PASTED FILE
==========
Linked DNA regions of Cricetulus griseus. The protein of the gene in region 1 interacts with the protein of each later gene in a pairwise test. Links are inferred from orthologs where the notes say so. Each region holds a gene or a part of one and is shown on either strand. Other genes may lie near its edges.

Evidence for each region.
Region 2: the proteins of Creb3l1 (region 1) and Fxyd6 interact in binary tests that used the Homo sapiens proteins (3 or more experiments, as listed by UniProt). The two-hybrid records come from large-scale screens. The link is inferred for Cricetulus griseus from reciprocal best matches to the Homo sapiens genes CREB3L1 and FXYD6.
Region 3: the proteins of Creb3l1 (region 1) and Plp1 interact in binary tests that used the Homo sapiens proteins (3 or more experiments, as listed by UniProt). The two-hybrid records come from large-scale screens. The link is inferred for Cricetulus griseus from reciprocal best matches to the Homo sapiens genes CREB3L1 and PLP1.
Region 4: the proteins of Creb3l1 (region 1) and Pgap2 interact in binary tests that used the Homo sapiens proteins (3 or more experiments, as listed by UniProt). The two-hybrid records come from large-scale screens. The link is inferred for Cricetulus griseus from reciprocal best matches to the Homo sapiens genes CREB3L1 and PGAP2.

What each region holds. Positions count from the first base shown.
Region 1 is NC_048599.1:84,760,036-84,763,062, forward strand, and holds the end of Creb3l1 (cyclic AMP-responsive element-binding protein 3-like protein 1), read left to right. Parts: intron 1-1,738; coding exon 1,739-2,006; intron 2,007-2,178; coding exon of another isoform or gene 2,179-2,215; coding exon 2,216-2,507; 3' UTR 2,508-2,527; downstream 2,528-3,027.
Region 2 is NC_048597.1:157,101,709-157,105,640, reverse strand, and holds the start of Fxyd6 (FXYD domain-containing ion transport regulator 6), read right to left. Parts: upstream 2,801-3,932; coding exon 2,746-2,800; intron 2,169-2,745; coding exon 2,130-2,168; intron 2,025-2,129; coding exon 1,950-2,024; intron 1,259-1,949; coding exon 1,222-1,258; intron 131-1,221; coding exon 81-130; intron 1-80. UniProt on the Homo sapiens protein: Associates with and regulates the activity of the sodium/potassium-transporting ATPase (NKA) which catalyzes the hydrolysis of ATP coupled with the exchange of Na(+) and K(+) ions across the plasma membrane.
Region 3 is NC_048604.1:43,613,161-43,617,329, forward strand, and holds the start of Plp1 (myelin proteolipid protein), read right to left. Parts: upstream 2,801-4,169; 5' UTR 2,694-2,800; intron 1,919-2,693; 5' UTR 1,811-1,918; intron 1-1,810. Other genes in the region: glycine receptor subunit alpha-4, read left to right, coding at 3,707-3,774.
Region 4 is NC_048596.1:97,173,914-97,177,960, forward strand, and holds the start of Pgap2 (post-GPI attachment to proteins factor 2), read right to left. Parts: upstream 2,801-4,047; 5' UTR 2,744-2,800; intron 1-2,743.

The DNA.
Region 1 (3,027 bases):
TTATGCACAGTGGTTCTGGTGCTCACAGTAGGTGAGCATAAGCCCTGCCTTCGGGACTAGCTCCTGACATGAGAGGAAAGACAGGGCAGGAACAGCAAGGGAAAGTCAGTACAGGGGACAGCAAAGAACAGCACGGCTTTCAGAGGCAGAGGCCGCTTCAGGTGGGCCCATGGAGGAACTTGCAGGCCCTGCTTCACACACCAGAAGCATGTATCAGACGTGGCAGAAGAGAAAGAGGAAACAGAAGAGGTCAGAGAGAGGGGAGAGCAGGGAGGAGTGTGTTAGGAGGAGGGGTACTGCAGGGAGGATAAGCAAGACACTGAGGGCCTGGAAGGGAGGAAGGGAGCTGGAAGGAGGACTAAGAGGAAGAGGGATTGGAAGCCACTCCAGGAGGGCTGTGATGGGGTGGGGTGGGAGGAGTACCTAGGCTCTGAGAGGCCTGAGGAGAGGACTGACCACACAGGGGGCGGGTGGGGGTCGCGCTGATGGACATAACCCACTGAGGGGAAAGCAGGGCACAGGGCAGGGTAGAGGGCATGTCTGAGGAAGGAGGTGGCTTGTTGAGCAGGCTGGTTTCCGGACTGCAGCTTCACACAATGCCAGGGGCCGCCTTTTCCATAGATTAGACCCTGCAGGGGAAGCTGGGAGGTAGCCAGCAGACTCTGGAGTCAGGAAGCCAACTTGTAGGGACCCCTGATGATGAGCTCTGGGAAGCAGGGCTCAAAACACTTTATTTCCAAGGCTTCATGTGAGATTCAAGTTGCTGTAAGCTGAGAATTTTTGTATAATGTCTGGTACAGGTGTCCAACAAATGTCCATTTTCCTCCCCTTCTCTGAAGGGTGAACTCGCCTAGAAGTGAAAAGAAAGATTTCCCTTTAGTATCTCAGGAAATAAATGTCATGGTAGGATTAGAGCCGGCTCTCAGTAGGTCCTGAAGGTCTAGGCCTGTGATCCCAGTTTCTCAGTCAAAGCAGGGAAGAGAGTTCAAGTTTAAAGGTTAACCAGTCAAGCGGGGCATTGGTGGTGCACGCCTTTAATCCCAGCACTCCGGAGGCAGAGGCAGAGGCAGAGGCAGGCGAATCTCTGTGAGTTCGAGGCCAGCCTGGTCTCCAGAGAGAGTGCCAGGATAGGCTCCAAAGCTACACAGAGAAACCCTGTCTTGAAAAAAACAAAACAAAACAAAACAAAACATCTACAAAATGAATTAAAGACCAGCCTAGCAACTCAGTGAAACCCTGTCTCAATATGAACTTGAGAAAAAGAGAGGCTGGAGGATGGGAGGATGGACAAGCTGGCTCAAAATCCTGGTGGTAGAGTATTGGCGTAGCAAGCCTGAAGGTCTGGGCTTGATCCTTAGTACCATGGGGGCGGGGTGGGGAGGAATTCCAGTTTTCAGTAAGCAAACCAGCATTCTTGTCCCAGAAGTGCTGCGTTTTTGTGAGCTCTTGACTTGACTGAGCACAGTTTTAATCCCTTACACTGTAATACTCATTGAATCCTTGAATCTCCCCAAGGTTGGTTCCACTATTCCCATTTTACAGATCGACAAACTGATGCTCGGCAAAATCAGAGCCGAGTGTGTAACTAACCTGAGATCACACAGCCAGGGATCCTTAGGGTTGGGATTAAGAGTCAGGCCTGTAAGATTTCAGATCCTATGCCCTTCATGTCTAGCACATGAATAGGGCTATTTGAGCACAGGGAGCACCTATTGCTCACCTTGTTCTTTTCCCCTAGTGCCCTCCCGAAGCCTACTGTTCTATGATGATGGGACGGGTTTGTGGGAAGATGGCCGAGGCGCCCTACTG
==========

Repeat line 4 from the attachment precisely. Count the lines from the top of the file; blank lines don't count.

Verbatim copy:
Region 3: the proteins of Creb3l1 (region 1) and Plp1 interact in binary tests that used the Homo sapiens proteins (3 or more experiments, as listed by UniProt). The two-hybrid records come from large-scale screens. The link is inferred for Cricetulus griseus from reciprocal best matches to the Homo sapiens genes CREB3L1 and PLP1.